Rebecca May

Rebecca May

Senior Associate

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Rebecca May

Rebecca May

Senior Associate

Read More

11. Juni 2021

Under Construction - Q3 2021 – 2 von 5 Insights

Does an expert owe of fiduciary duty to its client?

  • Briefing

In Secretariat Consulting PTE Ltd & Ors v A Company [2021] (EWCA Civ 6), the Court of Appeal recently considered the scope of an expert's fiduciary duties to its client.  Whilst leaving open the possibility that a fiduciary duty of loyalty might arise in appropriate circumstances, the contractual terms of the retainer should be considered first, and are likely, as in this decision, to hold the key.


The Claimant (the Respondent in this appeal action, "A Company") is the developer of a large petrochemical plant.  Secretariat Consulting Pte Ltd (SCL) was engaged to provide expert witness services to the Claimant, who was the respondent in an arbitration brought by one of the Claimant's subcontractors responsible for the construction of certain facilities at the plant.  

SCL's retainer included the following confidentiality clause: “Under no circumstances shall [SCL] at any time, without the prior written approval of [the respondent’s solicitors] acknowledge to any third party what is or is not a part of the Confidential Information, nor shall [SCL] acknowledge to any third party the execution of this Agreement, the terms and conditions contained herein or the underlying discussions with [the respondent’s solicitors]”.  The retainer also provided that SCL had “confirmed you have no conflict of interest in acting for [the respondent] in this engagement. You will maintain this position for the duration of your engagement.”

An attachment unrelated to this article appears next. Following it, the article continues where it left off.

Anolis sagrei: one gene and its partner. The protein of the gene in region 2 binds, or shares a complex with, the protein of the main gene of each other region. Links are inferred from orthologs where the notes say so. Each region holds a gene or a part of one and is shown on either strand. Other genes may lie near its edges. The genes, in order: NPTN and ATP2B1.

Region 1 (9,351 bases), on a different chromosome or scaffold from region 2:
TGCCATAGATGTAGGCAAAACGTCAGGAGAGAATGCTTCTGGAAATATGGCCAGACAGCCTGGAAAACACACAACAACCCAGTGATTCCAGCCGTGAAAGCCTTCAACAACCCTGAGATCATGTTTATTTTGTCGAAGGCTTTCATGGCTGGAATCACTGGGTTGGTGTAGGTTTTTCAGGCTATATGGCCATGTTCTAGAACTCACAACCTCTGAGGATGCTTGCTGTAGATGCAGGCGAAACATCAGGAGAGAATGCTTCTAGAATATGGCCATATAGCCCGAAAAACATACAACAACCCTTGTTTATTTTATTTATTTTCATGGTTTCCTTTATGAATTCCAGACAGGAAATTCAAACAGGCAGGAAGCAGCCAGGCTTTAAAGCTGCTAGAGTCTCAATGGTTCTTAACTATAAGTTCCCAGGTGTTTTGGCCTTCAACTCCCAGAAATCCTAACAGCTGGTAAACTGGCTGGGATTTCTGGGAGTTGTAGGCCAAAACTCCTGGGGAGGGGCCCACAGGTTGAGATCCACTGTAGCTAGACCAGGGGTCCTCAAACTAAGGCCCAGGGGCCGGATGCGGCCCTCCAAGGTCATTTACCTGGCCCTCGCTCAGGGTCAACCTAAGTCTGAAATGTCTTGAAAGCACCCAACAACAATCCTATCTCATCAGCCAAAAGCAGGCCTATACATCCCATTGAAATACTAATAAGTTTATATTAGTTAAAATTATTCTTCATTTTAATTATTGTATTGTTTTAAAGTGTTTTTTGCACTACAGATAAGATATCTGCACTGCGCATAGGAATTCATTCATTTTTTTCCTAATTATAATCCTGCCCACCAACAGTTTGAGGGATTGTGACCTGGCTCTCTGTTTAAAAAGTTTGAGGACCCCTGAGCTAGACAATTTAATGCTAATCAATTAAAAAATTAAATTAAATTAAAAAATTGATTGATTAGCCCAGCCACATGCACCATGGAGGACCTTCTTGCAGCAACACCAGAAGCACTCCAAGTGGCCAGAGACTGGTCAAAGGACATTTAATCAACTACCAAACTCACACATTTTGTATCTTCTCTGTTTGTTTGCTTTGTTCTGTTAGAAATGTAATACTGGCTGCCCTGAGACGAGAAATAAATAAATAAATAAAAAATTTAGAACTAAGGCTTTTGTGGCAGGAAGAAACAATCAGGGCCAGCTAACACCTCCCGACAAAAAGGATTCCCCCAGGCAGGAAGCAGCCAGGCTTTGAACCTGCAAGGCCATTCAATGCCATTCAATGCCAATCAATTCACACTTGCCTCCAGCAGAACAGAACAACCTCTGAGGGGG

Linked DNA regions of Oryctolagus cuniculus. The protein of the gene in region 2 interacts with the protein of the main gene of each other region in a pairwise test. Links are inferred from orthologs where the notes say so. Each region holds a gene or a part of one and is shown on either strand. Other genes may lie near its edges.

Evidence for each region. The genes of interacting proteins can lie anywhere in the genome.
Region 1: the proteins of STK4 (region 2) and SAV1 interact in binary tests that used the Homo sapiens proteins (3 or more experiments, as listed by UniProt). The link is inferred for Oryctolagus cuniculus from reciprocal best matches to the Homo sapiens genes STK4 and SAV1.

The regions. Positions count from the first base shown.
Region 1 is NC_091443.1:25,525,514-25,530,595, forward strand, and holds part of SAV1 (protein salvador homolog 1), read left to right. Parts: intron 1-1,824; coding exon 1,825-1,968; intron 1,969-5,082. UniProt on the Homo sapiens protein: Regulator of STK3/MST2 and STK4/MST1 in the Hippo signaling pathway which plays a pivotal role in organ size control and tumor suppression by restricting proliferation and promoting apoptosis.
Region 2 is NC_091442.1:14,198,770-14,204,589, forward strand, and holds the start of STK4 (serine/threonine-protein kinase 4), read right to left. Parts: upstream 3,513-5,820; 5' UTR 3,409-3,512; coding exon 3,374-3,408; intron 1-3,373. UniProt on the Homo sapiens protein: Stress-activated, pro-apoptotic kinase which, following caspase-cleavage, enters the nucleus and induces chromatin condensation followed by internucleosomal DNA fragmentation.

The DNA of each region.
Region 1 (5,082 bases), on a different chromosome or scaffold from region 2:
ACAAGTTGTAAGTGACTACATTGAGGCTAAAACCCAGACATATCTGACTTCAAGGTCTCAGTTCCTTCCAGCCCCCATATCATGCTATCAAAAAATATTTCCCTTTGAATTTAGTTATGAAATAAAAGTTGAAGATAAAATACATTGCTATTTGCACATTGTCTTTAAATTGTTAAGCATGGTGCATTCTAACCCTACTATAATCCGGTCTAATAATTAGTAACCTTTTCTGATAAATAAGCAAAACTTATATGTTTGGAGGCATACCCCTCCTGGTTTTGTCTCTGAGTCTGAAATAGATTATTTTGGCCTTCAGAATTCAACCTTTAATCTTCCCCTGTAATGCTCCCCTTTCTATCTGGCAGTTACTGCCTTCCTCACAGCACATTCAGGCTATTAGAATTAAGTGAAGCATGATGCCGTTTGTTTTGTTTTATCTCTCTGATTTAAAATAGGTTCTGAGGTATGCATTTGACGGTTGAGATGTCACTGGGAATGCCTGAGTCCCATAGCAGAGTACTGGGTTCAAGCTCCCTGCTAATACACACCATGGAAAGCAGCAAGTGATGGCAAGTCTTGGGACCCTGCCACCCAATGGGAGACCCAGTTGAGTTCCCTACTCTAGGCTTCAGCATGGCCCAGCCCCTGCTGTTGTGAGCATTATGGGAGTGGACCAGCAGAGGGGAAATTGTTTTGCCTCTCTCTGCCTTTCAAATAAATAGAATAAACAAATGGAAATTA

Later, Secretariat International UK Ltd (SIUL) was approached by the project's project manager requesting that it provide expert witness services in respect of a separate arbitration against the Claimant.  Among its duties, the project manager was required to provide the Issued For Construction Drawings (the IFC Drawings).  The Subcontractor alleged that the timing of the issue of the IFC Drawings delayed and / or disrupted its progress therefore showing a clear link between the two arbitrations.

There was correspondence between SCL, SIUL and the Claimant where the Claimant made it clear that it considered that for SIUL to act for the project manager would be a conflict of interest.  Despite this SIUL proceeded to act for the project manager.

Matters came to a head when the project manager sought to make claims against the Claimant and the Claimant's solicitor therefore sought to expand SCL's instruction.  Secretariat's position appeared to be that it was able to put in place information barriers and therefore no conflict arose.

First instance

O'Farrell J decided at first instance that SCL owed a fiduciary duty of loyalty meaning SIUL could not provide expert services to a third party making a claim in another arbitration against the same respondent arising out of the same project and concerned with the same or similar subject matter.  This is the first time the English courts have held that an expert could owe a fiduciary duty to its client.

O'Farrell distinguished between the preservation of confidentiality and privilege and the placing of one in a position where duty and interest may conflict.  In circumstances where SCL and SIUL were part of the same group with a shared strategy, and in contrast to barristers who are self-employed, SCL and SIUL could not act for and against the Claimant on disputes relating to the same or similar subject matter.